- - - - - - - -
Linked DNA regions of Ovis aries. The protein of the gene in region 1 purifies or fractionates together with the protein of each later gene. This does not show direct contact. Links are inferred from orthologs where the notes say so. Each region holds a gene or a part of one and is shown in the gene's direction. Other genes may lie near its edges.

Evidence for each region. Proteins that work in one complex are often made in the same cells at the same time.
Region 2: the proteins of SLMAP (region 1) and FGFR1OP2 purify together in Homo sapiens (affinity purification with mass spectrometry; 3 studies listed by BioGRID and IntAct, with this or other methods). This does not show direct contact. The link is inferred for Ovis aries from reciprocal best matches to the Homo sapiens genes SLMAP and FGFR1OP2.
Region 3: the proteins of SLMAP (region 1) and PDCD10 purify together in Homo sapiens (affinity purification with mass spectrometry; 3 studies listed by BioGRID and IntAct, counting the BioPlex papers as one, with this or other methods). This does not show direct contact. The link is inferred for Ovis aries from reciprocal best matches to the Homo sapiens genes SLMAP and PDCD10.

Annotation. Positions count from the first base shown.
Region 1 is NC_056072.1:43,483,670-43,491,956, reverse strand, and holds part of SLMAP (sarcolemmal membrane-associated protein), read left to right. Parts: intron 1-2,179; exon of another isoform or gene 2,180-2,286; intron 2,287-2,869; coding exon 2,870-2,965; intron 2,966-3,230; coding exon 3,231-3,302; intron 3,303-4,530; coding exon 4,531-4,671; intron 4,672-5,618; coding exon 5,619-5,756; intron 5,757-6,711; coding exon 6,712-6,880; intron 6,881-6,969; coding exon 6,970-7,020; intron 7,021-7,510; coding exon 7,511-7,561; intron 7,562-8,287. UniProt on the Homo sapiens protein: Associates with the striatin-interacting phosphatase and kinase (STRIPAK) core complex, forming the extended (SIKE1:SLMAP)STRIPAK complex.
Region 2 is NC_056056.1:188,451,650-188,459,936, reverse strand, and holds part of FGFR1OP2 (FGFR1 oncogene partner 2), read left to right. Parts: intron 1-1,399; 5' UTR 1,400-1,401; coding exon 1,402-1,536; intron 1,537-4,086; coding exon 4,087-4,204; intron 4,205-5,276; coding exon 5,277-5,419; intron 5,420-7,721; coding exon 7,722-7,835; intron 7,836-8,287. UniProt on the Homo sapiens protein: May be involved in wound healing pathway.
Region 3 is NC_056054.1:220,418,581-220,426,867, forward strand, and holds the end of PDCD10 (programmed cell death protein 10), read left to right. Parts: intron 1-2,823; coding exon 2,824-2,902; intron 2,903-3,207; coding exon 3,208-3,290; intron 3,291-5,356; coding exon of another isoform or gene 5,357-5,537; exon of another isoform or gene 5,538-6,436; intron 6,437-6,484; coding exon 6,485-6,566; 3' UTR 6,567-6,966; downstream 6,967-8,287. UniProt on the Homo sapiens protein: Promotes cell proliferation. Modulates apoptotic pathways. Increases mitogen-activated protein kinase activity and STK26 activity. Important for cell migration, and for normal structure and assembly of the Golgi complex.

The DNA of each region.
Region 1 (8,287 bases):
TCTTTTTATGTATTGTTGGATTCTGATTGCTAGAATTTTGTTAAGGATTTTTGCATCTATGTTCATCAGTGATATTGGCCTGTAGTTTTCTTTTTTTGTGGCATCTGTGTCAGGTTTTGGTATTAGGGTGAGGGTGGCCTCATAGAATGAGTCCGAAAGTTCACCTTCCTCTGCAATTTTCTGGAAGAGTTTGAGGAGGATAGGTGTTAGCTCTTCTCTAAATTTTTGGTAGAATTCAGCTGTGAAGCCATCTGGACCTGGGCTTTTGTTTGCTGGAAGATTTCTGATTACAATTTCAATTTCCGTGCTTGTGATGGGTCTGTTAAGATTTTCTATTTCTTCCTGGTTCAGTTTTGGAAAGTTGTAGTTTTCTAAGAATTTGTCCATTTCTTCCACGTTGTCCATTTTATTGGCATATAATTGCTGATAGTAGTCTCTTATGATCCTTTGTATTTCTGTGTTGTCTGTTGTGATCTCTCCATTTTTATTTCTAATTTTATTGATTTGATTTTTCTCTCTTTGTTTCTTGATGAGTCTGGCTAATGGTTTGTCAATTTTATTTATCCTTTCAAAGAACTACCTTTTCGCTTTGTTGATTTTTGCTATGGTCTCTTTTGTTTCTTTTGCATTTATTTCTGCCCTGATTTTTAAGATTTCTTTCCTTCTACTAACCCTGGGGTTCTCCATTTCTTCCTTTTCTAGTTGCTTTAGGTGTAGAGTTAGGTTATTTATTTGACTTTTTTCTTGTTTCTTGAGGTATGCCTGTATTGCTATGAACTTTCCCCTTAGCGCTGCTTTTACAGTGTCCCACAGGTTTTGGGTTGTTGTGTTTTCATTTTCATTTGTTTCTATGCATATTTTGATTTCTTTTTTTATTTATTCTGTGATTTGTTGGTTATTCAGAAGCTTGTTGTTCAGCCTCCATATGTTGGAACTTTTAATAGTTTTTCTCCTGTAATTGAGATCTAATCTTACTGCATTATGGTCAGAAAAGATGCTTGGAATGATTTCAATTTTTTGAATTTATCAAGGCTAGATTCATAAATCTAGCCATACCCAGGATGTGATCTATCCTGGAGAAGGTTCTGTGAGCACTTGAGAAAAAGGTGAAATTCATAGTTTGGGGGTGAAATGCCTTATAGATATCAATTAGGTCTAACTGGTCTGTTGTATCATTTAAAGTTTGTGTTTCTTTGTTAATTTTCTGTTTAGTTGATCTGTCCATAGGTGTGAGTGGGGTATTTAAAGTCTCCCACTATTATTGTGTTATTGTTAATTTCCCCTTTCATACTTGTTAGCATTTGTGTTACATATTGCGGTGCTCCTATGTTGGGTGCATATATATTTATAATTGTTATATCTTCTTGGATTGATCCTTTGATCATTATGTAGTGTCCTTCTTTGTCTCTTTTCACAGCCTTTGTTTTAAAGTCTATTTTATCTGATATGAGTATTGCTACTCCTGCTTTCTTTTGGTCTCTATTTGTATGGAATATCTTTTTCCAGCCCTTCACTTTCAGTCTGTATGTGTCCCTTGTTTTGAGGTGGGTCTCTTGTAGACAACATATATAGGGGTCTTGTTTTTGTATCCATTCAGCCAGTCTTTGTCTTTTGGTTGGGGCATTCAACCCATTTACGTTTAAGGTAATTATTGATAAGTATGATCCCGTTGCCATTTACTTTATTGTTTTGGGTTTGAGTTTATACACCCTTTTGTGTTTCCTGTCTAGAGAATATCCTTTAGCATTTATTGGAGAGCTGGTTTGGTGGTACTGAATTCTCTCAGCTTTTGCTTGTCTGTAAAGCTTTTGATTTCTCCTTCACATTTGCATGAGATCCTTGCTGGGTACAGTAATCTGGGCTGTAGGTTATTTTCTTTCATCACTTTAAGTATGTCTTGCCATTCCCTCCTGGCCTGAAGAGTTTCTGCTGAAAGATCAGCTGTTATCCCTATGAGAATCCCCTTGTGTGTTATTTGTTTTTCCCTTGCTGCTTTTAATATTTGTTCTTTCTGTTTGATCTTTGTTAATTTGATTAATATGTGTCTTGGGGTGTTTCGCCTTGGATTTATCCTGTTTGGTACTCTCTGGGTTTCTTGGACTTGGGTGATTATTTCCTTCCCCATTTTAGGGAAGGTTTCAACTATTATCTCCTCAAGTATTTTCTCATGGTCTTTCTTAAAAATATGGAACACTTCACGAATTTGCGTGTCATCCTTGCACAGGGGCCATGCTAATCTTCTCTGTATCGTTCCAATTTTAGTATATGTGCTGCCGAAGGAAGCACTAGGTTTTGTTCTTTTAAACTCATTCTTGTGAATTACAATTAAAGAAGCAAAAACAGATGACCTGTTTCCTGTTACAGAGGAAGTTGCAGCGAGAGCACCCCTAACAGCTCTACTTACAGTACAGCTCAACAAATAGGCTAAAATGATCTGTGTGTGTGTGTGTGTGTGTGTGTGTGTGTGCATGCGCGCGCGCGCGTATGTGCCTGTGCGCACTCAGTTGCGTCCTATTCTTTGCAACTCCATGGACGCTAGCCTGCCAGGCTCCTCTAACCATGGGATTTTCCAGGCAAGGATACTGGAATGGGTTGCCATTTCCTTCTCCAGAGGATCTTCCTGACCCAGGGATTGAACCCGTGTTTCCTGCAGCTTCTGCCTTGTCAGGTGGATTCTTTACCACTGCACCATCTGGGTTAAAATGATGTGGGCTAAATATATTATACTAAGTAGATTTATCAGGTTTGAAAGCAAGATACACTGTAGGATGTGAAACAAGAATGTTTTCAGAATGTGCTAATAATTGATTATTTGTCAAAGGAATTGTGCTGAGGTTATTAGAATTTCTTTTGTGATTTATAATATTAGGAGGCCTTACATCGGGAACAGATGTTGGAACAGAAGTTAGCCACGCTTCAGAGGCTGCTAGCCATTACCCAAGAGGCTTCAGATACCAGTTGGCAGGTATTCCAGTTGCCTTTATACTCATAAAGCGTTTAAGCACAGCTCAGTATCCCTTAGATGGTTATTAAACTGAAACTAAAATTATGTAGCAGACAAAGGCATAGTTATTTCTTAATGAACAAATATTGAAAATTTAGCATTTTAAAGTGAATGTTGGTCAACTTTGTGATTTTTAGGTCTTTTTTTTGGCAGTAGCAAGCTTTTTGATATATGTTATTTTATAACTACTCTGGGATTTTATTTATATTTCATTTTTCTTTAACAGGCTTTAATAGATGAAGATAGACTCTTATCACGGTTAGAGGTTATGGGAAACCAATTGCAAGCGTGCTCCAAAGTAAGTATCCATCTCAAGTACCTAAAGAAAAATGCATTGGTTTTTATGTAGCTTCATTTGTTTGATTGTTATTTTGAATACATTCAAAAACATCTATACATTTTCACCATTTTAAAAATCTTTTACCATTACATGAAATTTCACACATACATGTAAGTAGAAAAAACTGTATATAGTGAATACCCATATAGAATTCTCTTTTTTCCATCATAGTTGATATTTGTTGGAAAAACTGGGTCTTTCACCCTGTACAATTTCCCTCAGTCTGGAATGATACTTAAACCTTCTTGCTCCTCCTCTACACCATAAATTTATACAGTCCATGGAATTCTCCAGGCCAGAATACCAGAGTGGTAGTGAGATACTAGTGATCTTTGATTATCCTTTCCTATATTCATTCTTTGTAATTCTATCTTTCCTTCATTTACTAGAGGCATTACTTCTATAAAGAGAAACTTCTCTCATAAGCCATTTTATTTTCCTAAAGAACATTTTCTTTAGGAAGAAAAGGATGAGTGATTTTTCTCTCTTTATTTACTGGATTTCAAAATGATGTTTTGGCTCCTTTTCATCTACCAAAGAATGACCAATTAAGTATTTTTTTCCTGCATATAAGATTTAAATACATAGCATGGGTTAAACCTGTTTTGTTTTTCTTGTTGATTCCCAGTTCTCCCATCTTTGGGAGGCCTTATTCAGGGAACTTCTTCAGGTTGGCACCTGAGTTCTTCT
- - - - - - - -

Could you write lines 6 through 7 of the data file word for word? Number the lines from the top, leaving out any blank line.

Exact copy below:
Region 1 is NC_056072.1:43,483,670-43,491,956, reverse strand, and holds part of SLMAP (sarcolemmal membrane-associated protein), read left to right. Parts: intron 1-2,179; exon of another isoform or gene 2,180-2,286; intron 2,287-2,869; coding exon 2,870-2,965; intron 2,966-3,230; coding exon 3,231-3,302; intron 3,303-4,530; coding exon 4,531-4,671; intron 4,672-5,618; coding exon 5,619-5,756; intron 5,757-6,711; coding exon 6,712-6,880; intron 6,881-6,969; coding exon 6,970-7,020; intron 7,021-7,510; coding exon 7,511-7,561; intron 7,562-8,287. UniProt on the Homo sapiens protein: Associates with the striatin-interacting phosphatase and kinase (STRIPAK) core complex, forming the extended (SIKE1:SLMAP)STRIPAK complex.
Region 2 is NC_056056.1:188,451,650-188,459,936, reverse strand, and holds part of FGFR1OP2 (FGFR1 oncogene partner 2), read left to right. Parts: intron 1-1,399; 5' UTR 1,400-1,401; coding exon 1,402-1,536; intron 1,537-4,086; coding exon 4,087-4,204; intron 4,205-5,276; coding exon 5,277-5,419; intron 5,420-7,721; coding exon 7,722-7,835; intron 7,836-8,287. UniProt on the Homo sapiens protein: May be involved in wound healing pathway.